Somewhere over the rainbow…
Wait, that’s not right.
Somewhere in the city limits of Topeka, Kansas, Coach Pain gave a motivational speech to the 10:30 am wave of runners in the BattleFrog obstacle race.
“Who here is cold?”
My teeth chattered while I jumped in place.
“Take a deep breath.”
I inhaled and exhaled. I continued to jump.
“Breathing will warm you up. And I’m gonna tell you right now – holding your breath and hopping like this with your teeth chattering will not warm you up. You want to feel cold? Go to San Diego, California. Coronado Beach. Now that’s cold.”
I don’t know, California seems pretty warm. I continued to jump in place. Scott rolled his eyes at me.
“Are you scared?”
“I said, is anyone here scared?”
Please don’t yell at me.
“Fear doesn’t care if you’re scared.”
“Everyone get down on one knee.”
I made a disgusted face. Ugh. Mud on my knee already. Scott gave me a stern look. I half smiled.
“We do not live just to live. Each one of us has a duty for ourselves. When you get up in the morning and the sun is shining on your face and not on your grave, that’s a blessing.”
I’m going to die. Right here. In Topeka, Kansas.
“I like to tell people the truth. We are missing the truth. You’re going to be challenged today. Fear is going to challenge you. You’re going to want to give up.”
How much did we pay for this?
“But there’s another person in the mirror when you looked at yourself this morning. You’re fighting a fight because someone else fought for you. Someone else that is not here with us today. Can I get a HOORAH.”
“CAN I GET A HOORAH!”
Scott: HOORAH! THAT’S RIGHT!
Coach Pain pointed at Scott.
“You will be your team leader. You don’t get a choice. I picked you for a reason.”
You have got to be kidding me. It’s only because of his muscles.
Scott got our group organized at the start line and stood next to me.
Me: I’m not listening to you.
“READY, SET, GO!”
An 8K in American terms is 4.97 miles and in BattleFrog terms is 5.5 miles.
I don’t sugarcoat things.
I rummaged the Internet the night before. I looked for articles that weren’t written by the mud race elite. I’m a real person, not a machine. I didn’t want a motivational speech. I didn’t want someone to tell me, “anyone can do it! It’s for all fitness levels!” I wanted honesty. I wanted someone to tell me exactly what each obstacle entailed.
If you want to know what an 8K mud race is like for a beginner, this is the only place to read about it.
Please remember I trained for this by eating cupcakes.
Mother is nature is a bitch. I live in the heartland of America. In the spring, the warm gulf stream air rises and the cold arctic air pushes down. When the two air masses collide over Kansas – BOOM! Thunderstorms. Mother Nature will run your cold, mud bath from her never-ending faucet. We spent two miles of this race walking through water. We spent the other three miles running through a slip and slide of mud.
Marathon runners are a bitch. No, not you. You’re not a bitch. You keep doing what you’re doing. I’m just saying I would be a bitch. I don’t have an autopilot mode or a “zone” runners get into. I like to give up and walk. It feels good to give up. This wasn’t a marathon. Everyone walked. We walked through pitch black, cement storm sewers against a cold current of water at our knees. Every time I saw a storm sewer coming up, I knew it would slow my team down to a hunched-over crawl. And it felt good to crawl, even if it was pitch black, sewer-crawling.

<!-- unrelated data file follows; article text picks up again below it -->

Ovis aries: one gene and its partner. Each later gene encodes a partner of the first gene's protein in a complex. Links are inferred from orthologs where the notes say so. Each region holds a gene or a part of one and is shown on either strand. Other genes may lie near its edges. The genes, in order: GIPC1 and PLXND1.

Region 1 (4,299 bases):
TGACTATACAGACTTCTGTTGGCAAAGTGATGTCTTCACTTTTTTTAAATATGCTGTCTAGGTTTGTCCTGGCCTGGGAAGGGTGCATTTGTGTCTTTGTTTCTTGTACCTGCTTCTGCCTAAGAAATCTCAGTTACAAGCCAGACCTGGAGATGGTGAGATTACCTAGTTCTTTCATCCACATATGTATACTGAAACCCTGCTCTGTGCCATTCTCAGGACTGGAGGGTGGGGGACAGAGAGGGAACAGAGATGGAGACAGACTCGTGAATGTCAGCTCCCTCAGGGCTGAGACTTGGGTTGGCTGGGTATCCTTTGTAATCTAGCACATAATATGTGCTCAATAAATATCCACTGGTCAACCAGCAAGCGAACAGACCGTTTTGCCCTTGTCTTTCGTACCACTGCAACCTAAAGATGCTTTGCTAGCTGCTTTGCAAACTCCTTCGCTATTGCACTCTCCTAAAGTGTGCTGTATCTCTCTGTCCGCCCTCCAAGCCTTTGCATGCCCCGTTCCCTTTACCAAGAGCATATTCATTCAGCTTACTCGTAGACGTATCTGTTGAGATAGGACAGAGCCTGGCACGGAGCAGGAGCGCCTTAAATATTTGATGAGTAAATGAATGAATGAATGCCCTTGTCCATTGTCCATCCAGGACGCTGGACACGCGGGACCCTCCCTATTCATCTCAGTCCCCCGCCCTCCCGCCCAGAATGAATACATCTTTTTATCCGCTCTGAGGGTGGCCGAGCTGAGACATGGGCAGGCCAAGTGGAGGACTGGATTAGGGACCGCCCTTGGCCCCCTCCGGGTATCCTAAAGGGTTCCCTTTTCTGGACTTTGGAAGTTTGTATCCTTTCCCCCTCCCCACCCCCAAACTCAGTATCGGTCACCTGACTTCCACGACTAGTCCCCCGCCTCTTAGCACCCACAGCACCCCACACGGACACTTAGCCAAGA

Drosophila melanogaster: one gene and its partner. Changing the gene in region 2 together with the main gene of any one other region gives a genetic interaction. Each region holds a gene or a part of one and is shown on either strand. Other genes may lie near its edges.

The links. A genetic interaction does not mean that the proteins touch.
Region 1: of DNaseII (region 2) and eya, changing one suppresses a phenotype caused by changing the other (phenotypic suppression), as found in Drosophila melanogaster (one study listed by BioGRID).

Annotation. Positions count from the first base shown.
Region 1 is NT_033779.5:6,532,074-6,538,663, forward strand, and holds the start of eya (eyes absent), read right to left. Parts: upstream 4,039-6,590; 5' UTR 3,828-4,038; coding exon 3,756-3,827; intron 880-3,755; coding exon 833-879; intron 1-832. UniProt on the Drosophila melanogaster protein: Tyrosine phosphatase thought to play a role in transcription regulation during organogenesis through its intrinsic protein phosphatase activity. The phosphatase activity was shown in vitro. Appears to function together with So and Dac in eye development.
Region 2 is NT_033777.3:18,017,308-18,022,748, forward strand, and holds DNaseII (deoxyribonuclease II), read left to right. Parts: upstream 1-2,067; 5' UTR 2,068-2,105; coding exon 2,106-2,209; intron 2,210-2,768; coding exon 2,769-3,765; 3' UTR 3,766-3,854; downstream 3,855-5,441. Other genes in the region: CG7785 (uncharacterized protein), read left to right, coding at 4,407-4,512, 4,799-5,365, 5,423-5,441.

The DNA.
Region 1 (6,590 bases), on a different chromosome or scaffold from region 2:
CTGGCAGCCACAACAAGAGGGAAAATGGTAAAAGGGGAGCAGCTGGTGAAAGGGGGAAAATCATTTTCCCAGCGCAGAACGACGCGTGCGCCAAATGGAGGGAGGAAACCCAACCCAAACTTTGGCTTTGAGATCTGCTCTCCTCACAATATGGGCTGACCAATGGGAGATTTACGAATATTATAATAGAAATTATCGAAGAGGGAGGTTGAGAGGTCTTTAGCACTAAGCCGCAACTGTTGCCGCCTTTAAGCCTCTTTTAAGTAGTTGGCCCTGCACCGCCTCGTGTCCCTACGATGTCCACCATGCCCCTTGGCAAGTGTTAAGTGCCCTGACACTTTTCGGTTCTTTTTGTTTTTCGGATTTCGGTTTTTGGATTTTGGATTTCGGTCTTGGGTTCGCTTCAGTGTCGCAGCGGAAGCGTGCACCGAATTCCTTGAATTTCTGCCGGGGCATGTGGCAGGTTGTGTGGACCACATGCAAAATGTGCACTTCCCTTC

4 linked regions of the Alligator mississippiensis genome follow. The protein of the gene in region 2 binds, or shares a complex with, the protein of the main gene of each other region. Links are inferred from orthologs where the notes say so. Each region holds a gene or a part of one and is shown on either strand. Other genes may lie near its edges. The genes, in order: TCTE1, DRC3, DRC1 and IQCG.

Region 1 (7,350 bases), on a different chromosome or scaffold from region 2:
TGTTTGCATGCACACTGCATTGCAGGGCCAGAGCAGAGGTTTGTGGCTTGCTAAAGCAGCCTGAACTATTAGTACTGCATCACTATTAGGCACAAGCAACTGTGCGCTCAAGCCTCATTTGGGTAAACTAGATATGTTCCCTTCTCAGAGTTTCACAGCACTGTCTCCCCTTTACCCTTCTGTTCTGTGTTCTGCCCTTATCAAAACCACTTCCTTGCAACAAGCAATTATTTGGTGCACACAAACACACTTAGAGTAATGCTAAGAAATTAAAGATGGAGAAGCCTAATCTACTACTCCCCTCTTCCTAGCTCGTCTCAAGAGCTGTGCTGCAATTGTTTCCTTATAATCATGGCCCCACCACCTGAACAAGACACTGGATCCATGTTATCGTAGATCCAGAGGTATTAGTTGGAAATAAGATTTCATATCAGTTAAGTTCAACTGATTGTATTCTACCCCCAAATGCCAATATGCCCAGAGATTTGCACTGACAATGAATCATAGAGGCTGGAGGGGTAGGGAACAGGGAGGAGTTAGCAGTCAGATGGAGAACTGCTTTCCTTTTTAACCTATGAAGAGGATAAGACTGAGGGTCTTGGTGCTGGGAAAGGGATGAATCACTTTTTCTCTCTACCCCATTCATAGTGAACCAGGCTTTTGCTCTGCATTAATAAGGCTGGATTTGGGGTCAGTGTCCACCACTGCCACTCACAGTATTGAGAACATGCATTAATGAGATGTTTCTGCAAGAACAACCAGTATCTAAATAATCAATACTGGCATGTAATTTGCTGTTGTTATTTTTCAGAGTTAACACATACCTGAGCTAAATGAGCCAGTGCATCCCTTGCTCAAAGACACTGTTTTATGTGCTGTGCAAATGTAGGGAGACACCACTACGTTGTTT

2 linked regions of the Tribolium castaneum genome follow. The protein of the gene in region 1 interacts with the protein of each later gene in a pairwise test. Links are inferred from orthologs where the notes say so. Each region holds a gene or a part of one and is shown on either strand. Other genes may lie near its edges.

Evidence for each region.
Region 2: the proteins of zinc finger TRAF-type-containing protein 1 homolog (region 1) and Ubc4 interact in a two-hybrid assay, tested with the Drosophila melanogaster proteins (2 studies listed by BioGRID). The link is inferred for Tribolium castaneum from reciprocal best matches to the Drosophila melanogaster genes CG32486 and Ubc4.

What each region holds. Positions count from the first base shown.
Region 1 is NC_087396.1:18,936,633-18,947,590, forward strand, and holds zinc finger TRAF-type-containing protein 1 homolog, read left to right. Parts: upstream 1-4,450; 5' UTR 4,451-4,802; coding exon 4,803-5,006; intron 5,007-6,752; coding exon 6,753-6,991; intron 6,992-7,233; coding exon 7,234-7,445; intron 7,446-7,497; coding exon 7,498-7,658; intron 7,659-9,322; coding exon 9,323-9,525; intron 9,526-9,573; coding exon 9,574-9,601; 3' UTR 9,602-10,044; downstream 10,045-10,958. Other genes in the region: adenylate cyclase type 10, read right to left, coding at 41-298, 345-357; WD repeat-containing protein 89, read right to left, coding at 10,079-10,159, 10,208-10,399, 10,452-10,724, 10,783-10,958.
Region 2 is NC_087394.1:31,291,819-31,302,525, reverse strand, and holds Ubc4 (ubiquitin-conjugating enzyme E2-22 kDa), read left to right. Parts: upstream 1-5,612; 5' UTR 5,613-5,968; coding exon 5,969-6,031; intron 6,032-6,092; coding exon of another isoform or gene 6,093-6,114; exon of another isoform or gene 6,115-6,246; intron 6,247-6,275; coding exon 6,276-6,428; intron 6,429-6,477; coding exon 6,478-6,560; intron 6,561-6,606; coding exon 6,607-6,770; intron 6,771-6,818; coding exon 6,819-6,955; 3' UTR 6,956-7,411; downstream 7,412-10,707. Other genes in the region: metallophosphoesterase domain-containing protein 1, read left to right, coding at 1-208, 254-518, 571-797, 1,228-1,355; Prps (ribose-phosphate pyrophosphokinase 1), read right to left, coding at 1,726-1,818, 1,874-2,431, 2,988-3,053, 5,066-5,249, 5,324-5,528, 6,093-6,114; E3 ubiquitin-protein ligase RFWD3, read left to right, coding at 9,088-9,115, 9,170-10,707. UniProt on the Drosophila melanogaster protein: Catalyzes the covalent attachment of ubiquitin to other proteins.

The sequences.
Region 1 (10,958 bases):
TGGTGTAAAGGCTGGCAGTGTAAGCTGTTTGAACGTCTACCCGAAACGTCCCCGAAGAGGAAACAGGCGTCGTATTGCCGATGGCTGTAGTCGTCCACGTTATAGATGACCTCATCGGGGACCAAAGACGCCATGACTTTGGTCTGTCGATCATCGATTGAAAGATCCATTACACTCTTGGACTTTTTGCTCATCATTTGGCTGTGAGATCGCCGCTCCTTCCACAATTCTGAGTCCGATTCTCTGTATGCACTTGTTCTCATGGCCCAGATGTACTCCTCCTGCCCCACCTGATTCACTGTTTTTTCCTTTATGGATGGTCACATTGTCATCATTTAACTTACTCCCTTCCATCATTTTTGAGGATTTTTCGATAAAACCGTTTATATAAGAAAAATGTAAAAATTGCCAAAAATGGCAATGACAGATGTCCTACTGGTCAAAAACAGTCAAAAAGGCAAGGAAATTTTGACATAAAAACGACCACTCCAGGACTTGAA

Vietnam was a bitch. Every war scene in Forrest Gump was performed by my team. Adrenaline pushed us in and out of trees. We grabbed anything to keep us from falling in the mud, a thorny tree limb or a handful of poison ivy. Invisible holes would appear while walking through the murky streams. Underwater tree roots would trip us. We walked along the edge of a pond – the inside edge of a pond in waist deep water. My shoe got stuck in the muddy bottom, I tripped and there was nothing to catch my fall. My hand touched the bottom of a pond and probably a dead body. I saw the white light.
Obstacles are a bitch. The first obstacle was to carry a sandbag over our shoulders up and down bleachers. But first, we had to walk up a steep hill of mud. I face planted. There was no time to turn my face away. Cameras clicked. I heard laughter. The weight of the sandbag on my neck pushed my face in and I couldn’t move. The doctor in our group pulled the bag off my neck and I continued on with a mud mask. We encountered monkey bars over a pool of muddy water, we carried two jugs of water with BattleFrog cameras in our faces. We climbed walls. We belly-crawled under crossed wires in a pit of mud. There was no one there to stop you from skipping an obstacle or to make sure you did eight burpees if you skipped. I skipped a few.
It was 5.5 miles of running, falling, walking through water, crawling in sewers, shivering and sweating. Fear showed up. Weakness showed up. Help was there when you needed it. There was a laugh or two. I flipped off the frogs croaking in the ponds more than once because they needed to shut up and stop cheerleading.
I walked through the finish line 3 hours after Coach Pain gave us his motivational speech. Even though we stayed together, I was the last one in our group to finish.
I’m going to tell you right now – it was painful. If I had my phone on me, I would have called Uber to pick me up in the woods around mile 1. But I didn’t have my phone. Once you start, there’s no going back. You can walk 5.5 miles and skip the obstacles or you can run and do every obstacle. No matter what your fitness level is at a mud race, you will start and finish 5.5 miles. And maybe that’s the hardest part for everyone – starting. Once you start you can’t stop.
I received a medal around my neck. My only emotion was relief.
I did it. It’s over. HOORAH.